What to Feed Your Dog

3 LEG Stool 4-13-11

The three critical aspects of controlling body condition.

Rhetorically speaking. In a book about the fate of human societies, the author framed the discussion with a rhetorical question, why did European decedents come to dominate Native Americans instead of the other way around, with Geronimo scalping the king of England.  In this book, Garrad Diamond went on to answer this question with convincing insight.  The discussion here could be framed by another rhetorical question: Why, if fat is the problem, has per capita consumption of fat gone down precipitously for the past 30 years, yet obesity has increased dramatically?

An ancient tale. Often someone will begin to relate a tale with the opening statement, to make a long story short.  As we know, they frequently fall short of being short.  I can promise you the version of the story today will be shorter than the actual story, which is four billion years old.  All mammals have a set of genes and metabolic machinery that has been perfected by four billion years of evolution, and it is remarkably similar in all mammals, including our pets and ourselves.  The most obvious feature of mammalian DNA is the incredible ability it bestows on us to survive on lack.  As written in my book:

“A silent force powers each creature’s daily survival.  It is all the thousands of enzyme systems faithfully transferred forward by genes to deal with lack or insufficiency.   This can be first a lack of a basic nutrient, such as protein or copper, and secondly lack of subsequent or secondary products, such as amino acids or copper dependent enzymes.  We can endure the lack of certain nutrients for months, and in some instances, years.  Everyone has skipped a meal now and then, many fast for days on a voluntary basis, and the annals of history are full of tales of survival for weeks or even months on the most meager of ratios.  What is even more intriguing is that the emaciation of months of starvation in adult is usually repaired without a trace in a relatively short time.”

For example. One example of mammalian ability to deal with lack is seen with dietary calcium.  If the diet contains inadequate calcium, bone is dissolved to keep blood levels sufficient.  Liver stores vitamin A so efficiently that one can function perfectly with no vitamin A in the diet for months and even years.  Pregnancy can be sited as an example of this survival machinery at its most sophisticated.  In mild starvation, peripheral tissue sensitivity to insulin drops measurably.  The effect is to shunt critical blood sugar to the fetus, enhancing survival of the next generation at the temporary inconvenience of the mother.  But if the starvation becomes severe, full insulin sensitivity returns to peripheral tissues.  This at first seems incongruous, as it invariably results in abortion. But evolution knew what it was doing.  In dire circumstances, pregnancy greatly complicates survival chances, so emphasis reverts to keeping the mother alive, to be a mother later in better times.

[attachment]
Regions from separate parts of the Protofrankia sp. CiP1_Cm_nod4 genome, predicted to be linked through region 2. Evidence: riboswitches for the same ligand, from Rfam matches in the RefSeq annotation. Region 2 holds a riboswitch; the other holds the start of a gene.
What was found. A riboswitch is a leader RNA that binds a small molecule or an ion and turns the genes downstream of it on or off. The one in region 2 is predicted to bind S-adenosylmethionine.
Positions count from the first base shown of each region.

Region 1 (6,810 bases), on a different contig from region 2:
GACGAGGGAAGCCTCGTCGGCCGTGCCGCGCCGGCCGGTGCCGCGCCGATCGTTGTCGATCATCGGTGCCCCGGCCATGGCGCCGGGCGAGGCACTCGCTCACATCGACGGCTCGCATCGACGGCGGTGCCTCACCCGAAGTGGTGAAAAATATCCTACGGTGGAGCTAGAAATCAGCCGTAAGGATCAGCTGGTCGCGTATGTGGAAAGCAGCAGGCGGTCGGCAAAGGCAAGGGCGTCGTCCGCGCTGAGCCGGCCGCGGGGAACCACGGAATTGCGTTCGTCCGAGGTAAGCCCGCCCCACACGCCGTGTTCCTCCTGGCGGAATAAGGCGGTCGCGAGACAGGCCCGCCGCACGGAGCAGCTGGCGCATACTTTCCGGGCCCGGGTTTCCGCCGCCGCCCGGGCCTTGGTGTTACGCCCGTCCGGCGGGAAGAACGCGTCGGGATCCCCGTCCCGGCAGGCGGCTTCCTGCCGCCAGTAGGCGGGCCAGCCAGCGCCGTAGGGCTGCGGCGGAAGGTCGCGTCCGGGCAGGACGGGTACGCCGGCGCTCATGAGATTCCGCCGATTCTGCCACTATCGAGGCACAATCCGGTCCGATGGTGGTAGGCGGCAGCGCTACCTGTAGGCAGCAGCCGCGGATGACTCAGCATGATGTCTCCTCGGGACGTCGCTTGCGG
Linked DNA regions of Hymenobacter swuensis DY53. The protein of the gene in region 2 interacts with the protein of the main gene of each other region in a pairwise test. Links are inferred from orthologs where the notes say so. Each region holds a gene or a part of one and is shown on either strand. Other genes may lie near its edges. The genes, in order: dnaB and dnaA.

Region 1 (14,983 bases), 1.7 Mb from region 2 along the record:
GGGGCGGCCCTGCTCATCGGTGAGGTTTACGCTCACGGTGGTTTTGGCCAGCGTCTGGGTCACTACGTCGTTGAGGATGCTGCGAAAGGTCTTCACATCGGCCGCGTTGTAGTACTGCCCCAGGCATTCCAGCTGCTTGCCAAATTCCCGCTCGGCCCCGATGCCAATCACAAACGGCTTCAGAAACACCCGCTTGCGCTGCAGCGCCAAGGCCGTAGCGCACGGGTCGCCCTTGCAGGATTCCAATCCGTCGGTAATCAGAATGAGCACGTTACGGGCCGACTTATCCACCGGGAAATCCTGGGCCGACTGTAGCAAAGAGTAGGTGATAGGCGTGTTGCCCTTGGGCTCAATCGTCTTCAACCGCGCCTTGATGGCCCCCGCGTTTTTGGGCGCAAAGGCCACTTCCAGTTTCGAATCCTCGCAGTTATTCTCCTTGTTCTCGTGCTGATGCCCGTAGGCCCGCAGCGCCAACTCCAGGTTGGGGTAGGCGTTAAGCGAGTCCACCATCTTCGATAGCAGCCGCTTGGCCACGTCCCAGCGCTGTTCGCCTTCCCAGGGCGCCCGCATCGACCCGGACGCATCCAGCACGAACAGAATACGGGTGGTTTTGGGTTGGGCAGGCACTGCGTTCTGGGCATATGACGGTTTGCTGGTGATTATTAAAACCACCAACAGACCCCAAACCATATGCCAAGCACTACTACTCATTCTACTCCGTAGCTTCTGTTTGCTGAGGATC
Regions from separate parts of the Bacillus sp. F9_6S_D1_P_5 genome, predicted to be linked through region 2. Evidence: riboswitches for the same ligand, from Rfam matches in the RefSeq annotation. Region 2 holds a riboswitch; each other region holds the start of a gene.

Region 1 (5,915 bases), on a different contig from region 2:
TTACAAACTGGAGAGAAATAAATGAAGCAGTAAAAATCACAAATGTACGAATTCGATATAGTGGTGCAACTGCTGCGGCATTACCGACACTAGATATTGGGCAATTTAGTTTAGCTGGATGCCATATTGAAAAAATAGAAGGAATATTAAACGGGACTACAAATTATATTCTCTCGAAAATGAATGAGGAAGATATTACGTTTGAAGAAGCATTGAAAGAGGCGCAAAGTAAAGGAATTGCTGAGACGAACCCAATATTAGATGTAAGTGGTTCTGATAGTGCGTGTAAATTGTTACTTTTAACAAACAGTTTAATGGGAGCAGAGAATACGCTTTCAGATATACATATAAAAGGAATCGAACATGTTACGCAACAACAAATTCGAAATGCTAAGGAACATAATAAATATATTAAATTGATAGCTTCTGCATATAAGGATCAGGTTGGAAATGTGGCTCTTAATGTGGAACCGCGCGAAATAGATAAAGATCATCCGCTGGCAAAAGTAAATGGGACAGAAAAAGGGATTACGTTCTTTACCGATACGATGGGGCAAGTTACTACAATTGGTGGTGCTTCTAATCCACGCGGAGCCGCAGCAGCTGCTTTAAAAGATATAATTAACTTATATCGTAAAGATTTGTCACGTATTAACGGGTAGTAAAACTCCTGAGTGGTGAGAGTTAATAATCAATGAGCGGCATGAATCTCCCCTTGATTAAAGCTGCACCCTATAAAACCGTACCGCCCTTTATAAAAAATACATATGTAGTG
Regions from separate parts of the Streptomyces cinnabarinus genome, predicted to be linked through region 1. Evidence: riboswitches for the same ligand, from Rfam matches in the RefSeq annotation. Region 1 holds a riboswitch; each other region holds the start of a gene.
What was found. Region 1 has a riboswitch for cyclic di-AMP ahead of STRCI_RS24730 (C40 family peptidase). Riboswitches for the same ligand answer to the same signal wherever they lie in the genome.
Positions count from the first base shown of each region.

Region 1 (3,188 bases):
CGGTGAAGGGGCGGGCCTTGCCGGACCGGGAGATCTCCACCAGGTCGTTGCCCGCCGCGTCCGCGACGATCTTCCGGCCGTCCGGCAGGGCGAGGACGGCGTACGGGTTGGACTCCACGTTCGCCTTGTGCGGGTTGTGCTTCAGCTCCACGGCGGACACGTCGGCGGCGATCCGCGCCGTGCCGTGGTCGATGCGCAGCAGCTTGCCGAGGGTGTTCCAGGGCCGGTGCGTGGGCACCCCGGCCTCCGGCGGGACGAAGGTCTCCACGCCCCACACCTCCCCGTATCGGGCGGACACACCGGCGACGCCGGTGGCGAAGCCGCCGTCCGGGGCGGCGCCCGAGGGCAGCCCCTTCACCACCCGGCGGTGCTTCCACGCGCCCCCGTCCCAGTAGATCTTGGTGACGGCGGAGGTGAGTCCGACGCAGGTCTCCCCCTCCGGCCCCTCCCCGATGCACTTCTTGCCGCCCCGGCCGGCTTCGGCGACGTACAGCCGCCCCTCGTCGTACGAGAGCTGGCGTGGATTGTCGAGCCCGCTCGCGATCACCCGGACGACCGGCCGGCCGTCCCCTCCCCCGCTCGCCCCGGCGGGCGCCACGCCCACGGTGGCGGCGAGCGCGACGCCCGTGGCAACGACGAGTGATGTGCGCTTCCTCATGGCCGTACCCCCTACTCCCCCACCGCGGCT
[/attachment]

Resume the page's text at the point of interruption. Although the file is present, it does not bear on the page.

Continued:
Perfected by lack. All mammals are especially perfected to deal with lack of energy, the foremost nutrient, after water.  Regardless if talking of protein, fat or carbohydrate, there is a way to convert it to energy. Some amino acids (protein building blocks) are so quick to convert to energy that they are called glucogenic amino acids.

Ruined by excess.  However, mammals, including pets and people, have no ability to deal with constant, excess starch and sugar.  There is a logical explanation.  As four billion years of evolution adapted all creatures to their surroundings, constant high levels of starch and sugar were never encountered.  If you analyze anything that might constitute food or nourishment, anywhere in the world, it will be low in starch and sugar.   The average starch and sugar content of meat, fish, eggs, insects, plants, fruits, berries, and vegetables is about 4%.  Of course honey and berries are high in sugar.  But honey was rarely encountered, and berries are mostly water.  Eating berries to satiety actually does not overload metabolism, and even if it does, the berries don’t last but a few days in a primordial setting.